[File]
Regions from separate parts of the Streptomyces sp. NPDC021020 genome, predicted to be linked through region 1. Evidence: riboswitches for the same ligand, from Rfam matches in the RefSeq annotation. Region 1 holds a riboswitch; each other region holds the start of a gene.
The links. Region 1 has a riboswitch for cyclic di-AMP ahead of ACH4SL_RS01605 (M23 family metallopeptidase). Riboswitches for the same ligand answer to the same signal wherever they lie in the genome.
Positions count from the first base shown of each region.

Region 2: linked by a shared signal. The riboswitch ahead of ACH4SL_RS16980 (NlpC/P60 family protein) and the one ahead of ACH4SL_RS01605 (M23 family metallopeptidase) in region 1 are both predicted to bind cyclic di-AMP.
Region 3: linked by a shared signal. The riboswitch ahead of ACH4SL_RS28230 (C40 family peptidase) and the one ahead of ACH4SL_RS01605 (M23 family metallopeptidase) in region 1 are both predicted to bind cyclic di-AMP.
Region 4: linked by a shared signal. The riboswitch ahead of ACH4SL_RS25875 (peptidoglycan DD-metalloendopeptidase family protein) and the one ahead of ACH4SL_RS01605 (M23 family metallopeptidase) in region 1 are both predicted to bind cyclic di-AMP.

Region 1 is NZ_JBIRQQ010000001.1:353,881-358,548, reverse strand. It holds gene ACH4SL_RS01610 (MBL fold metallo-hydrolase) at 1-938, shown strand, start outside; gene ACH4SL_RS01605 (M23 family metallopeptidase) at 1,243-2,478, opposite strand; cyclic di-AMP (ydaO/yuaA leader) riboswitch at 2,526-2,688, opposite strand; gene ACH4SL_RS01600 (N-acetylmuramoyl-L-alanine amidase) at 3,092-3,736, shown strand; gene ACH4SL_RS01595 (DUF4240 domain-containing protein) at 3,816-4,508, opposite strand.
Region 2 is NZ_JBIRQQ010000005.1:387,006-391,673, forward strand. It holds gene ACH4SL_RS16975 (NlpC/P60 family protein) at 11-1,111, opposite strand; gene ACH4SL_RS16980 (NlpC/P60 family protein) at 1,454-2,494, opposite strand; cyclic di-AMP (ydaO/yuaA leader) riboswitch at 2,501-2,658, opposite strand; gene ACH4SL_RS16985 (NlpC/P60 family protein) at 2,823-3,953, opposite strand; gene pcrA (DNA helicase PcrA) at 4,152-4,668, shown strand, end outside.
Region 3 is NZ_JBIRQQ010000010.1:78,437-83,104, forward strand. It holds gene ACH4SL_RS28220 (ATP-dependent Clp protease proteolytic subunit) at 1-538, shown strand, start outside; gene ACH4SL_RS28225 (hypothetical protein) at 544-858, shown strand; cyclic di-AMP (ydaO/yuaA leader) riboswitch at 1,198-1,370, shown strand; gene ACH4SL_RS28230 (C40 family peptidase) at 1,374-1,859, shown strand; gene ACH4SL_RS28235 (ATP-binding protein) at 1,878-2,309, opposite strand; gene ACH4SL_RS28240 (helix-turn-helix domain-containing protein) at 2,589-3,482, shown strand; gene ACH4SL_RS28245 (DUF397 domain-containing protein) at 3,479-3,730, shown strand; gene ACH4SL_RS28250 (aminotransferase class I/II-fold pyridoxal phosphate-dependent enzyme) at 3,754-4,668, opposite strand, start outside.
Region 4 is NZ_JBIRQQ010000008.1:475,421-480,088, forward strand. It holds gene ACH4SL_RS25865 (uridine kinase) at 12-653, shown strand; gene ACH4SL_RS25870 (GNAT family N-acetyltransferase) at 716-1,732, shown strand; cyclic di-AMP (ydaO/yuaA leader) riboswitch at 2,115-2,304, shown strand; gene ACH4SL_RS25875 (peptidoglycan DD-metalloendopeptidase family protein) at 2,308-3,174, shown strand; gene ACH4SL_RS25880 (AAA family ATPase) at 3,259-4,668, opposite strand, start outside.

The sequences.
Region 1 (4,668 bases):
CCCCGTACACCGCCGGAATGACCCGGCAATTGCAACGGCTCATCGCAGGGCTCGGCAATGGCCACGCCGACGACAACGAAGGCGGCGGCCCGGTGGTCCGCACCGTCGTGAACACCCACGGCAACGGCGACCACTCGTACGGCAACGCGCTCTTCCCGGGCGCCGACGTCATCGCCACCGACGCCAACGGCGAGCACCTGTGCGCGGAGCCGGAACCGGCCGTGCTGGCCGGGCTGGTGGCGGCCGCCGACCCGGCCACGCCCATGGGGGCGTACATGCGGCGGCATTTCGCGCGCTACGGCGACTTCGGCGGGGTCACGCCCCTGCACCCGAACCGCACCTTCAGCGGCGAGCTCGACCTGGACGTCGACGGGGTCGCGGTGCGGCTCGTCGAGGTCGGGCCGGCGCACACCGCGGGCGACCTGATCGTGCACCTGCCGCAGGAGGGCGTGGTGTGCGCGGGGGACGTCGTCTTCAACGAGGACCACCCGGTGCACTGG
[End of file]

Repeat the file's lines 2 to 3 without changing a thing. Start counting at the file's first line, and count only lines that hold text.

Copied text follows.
The links. Region 1 has a riboswitch for cyclic di-AMP ahead of ACH4SL_RS01605 (M23 family metallopeptidase). Riboswitches for the same ligand answer to the same signal wherever they lie in the genome.
Positions count from the first base shown of each region.